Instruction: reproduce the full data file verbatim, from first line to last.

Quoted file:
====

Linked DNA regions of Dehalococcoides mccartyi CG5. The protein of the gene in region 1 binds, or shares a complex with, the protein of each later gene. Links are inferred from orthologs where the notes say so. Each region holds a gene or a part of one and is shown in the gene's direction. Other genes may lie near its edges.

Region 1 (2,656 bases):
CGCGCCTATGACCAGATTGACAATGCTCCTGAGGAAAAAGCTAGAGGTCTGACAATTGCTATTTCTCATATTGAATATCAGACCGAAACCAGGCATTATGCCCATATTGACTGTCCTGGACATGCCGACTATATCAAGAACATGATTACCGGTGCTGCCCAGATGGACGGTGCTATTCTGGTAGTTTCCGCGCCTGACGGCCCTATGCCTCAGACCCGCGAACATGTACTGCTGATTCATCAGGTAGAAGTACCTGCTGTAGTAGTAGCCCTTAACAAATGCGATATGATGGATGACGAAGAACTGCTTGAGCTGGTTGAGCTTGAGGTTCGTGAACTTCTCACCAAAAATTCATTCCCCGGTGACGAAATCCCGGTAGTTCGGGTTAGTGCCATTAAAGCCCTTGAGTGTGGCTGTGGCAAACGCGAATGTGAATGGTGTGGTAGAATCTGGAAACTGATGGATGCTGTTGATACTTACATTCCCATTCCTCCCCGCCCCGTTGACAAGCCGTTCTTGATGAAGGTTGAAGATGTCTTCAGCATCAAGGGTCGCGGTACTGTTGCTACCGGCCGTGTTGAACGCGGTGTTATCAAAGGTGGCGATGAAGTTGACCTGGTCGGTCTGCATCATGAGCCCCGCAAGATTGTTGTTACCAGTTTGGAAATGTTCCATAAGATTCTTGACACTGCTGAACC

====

Linked DNA regions of Dehalococcoides mccartyi CG5. The protein of the gene in region 1 binds, or shares a complex with, the protein of each later gene. Links are inferred from orthologs where the notes say so. Each region holds a gene or a part of one and is shown in the gene's direction. Other genes may lie near its edges.

Region 1 (2,656 bases):
CGCGCCTATGACCAGATTGACAATGCTCCTGAGGAAAAAGCTAGAGGTCTGACAATTGCTATTTCTCATATTGAATATCAGACCGAAACCAGGCATTATGCCCATATTGACTGTCCTGGACATGCCGACTATATCAAGAACATGATTACCGGTGCTGCCCAGATGGACGGTGCTATTCTGGTAGTTTCCGCGCCTGACGGCCCTATGCCTCAGACCCGCGAACATGTACTGCTGATTCATCAGGTAGAAGTACCTGCTGTAGTAGTAGCCCTTAACAAATGCGATATGATGGATGACGAAGAACTGCTTGAGCTGGTTGAGCTTGAGGTTCGTGAACTTCTCACCAAAAATTCATTCCCCGGTGACGAAATCCCGGTAGTTCGGGTTAGTGCCATTAAAGCCCTTGAGTGTGGCTGTGGCAAACGCGAATGTGAATGGTGTGGTAGAATCTGGAAACTGATGGATGCTGTTGATACTTACATTCCCATTCCTCCCCGCCCCGTTGACAAGCCGTTCTTGATGAAGGTTGAAGATGTCTTCAGCATCAAGGGTCGCGGTACTGTTGCTACCGGCCGTGTTGAACGCGGTGTTATCAAAGGTGGCGATGAAGTTGACCTGGTCGGTCTGCATCATGAGCCCCGCAAGATTGTTGTTACCAGTTTGGAAATGTTCCATAAGATTCTTGACACTGCTGAACC